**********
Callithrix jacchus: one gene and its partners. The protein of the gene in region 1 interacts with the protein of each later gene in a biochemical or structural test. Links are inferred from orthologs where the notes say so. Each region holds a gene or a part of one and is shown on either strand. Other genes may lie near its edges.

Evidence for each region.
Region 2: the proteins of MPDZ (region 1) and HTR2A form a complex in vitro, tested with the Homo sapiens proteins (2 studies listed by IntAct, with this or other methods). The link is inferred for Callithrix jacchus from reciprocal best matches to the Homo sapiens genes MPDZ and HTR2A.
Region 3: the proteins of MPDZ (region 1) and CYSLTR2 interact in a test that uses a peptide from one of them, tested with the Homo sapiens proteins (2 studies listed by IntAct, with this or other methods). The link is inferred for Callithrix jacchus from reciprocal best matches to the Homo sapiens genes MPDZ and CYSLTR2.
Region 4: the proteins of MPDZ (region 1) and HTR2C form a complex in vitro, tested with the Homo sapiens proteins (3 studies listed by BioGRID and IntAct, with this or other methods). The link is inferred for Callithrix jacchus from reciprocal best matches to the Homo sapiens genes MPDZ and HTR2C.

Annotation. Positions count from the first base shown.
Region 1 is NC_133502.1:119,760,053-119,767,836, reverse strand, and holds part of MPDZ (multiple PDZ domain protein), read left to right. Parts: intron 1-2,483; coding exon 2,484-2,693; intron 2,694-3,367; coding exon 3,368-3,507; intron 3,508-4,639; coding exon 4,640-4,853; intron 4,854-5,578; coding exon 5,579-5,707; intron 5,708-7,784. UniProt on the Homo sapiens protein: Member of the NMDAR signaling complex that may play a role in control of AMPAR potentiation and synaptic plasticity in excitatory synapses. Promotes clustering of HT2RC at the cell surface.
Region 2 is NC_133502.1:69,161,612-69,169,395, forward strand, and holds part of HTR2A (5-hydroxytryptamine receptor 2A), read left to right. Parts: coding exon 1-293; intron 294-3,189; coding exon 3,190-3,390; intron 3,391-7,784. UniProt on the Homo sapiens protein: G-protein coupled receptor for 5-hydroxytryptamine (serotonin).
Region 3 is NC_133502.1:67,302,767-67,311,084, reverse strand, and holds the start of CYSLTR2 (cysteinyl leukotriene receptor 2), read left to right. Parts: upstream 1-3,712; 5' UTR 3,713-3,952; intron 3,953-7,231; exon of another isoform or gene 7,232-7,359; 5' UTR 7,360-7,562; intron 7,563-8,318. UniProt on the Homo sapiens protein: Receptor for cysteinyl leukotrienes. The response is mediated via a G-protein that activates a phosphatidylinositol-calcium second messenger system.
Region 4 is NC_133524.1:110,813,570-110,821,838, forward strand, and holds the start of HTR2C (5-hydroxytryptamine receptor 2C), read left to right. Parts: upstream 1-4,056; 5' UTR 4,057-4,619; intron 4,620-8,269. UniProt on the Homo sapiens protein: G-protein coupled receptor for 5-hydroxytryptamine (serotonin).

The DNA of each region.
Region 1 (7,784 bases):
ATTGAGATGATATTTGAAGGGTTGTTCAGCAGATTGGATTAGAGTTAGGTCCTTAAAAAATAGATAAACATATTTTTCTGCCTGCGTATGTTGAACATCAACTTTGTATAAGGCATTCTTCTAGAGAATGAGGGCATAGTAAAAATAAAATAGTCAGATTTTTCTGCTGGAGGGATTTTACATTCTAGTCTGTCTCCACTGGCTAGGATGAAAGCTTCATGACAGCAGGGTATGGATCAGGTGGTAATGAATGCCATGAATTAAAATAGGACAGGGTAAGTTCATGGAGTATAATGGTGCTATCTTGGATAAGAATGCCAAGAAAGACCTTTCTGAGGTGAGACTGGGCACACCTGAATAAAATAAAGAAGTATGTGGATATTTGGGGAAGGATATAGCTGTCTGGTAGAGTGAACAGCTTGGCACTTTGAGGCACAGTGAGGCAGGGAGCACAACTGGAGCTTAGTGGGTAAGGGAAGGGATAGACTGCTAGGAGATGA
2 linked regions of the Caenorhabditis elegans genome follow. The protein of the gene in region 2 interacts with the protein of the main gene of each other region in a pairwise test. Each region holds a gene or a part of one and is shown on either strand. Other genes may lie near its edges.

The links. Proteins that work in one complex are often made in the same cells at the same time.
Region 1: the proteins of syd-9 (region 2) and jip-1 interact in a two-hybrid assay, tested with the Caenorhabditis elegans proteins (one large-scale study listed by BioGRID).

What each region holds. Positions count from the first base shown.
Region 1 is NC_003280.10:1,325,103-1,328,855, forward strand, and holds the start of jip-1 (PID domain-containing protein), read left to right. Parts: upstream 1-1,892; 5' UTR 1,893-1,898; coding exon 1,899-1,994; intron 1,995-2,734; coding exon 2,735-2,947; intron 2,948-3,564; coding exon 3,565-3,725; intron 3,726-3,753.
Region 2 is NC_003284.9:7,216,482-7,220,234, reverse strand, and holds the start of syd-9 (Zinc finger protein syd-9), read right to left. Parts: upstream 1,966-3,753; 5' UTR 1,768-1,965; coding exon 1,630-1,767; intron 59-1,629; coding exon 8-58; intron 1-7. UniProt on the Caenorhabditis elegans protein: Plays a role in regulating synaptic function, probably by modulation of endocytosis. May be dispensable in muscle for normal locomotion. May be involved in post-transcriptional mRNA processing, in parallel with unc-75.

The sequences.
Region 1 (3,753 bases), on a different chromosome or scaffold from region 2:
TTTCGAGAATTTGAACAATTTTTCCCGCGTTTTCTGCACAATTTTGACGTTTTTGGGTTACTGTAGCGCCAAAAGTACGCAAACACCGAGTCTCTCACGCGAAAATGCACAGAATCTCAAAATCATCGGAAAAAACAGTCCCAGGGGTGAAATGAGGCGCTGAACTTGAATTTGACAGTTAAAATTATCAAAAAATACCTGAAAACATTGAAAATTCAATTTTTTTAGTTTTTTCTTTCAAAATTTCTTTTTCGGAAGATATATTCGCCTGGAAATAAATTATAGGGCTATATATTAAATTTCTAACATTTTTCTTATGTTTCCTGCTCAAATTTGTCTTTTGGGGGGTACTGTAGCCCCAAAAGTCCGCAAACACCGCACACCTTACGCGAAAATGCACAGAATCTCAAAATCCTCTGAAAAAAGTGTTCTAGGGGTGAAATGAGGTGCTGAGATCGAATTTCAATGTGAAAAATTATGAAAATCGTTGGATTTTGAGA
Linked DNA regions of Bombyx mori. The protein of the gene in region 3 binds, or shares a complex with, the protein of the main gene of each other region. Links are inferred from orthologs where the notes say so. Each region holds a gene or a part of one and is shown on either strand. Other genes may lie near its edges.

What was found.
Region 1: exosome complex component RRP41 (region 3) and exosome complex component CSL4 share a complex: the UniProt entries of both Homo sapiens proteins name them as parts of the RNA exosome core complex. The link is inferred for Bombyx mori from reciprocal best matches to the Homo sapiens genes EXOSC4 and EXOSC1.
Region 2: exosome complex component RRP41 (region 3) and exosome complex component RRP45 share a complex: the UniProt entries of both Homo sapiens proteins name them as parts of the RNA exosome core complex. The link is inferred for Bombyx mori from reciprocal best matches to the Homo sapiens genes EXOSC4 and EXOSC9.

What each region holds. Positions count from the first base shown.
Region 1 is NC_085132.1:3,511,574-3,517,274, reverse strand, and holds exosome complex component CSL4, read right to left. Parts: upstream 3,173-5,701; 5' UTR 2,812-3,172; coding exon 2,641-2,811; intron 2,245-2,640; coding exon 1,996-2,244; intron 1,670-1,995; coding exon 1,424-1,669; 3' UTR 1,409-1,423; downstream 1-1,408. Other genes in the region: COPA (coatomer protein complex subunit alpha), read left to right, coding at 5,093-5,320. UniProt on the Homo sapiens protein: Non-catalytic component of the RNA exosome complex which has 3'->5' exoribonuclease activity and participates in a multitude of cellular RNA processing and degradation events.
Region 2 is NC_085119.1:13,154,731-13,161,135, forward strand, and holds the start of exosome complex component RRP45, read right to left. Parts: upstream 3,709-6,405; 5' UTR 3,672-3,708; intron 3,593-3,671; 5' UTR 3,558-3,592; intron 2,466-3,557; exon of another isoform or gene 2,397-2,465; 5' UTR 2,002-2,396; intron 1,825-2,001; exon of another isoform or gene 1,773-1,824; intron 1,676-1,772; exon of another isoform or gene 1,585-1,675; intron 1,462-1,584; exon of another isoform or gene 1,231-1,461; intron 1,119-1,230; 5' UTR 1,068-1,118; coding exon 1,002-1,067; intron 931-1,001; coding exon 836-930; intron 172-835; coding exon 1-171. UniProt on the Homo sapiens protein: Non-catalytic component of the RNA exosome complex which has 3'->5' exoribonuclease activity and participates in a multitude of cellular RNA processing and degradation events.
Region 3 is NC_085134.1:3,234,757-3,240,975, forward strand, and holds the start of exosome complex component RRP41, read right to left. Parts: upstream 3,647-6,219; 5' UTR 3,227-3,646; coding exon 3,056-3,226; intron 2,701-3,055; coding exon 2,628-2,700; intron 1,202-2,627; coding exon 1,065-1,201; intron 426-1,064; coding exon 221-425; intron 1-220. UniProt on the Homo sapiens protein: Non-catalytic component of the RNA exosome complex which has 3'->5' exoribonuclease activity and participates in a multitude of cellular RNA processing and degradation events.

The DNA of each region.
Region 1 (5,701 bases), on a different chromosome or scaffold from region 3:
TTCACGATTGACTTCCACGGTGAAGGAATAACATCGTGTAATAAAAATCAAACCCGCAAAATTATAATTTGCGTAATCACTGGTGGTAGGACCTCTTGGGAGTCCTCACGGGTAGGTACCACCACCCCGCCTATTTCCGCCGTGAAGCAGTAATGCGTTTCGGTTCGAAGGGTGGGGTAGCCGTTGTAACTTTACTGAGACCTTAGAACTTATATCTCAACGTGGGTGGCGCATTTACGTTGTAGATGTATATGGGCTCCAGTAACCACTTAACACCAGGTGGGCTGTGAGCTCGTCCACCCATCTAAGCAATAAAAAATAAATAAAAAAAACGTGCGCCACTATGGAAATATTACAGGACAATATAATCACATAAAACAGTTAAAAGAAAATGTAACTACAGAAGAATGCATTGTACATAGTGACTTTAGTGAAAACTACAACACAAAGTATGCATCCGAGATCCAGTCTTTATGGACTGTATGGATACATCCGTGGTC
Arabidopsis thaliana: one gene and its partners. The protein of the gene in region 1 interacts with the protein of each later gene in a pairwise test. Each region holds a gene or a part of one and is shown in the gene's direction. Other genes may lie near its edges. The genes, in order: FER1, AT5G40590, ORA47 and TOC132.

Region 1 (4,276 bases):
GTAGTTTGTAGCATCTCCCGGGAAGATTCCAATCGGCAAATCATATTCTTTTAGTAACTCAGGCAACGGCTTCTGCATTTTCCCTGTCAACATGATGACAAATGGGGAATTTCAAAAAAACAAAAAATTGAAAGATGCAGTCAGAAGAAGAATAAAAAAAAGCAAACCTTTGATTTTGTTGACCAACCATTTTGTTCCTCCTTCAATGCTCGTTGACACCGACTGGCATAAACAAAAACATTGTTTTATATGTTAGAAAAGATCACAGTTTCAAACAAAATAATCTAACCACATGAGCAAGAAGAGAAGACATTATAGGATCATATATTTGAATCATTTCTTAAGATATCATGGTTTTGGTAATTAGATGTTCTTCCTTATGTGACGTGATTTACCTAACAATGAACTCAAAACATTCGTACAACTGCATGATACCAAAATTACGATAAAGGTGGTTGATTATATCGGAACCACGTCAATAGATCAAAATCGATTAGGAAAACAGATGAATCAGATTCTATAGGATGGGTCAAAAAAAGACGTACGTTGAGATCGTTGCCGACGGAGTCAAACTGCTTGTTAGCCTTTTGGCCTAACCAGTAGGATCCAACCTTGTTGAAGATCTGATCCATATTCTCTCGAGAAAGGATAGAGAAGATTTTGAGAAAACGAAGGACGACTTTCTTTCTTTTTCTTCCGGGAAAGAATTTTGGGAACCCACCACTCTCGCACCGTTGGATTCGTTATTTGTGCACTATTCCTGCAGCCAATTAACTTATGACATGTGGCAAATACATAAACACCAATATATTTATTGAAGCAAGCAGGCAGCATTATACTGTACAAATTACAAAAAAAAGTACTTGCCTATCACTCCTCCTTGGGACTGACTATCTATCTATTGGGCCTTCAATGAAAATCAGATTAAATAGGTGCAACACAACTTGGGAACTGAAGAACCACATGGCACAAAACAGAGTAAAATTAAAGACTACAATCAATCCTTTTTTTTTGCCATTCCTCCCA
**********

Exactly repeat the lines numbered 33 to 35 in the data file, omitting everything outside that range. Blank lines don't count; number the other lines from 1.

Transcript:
TTCACGATTGACTTCCACGGTGAAGGAATAACATCGTGTAATAAAAATCAAACCCGCAAAATTATAATTTGCGTAATCACTGGTGGTAGGACCTCTTGGGAGTCCTCACGGGTAGGTACCACCACCCCGCCTATTTCCGCCGTGAAGCAGTAATGCGTTTCGGTTCGAAGGGTGGGGTAGCCGTTGTAACTTTACTGAGACCTTAGAACTTATATCTCAACGTGGGTGGCGCATTTACGTTGTAGATGTATATGGGCTCCAGTAACCACTTAACACCAGGTGGGCTGTGAGCTCGTCCACCCATCTAAGCAATAAAAAATAAATAAAAAAAACGTGCGCCACTATGGAAATATTACAGGACAATATAATCACATAAAACAGTTAAAAGAAAATGTAACTACAGAAGAATGCATTGTACATAGTGACTTTAGTGAAAACTACAACACAAAGTATGCATCCGAGATCCAGTCTTTATGGACTGTATGGATACATCCGTGGTC
Arabidopsis thaliana: one gene and its partners. The protein of the gene in region 1 interacts with the protein of each later gene in a pairwise test. Each region holds a gene or a part of one and is shown in the gene's direction. Other genes may lie near its edges. The genes, in order: FER1, AT5G40590, ORA47 and TOC132.

Region 1 (4,276 bases):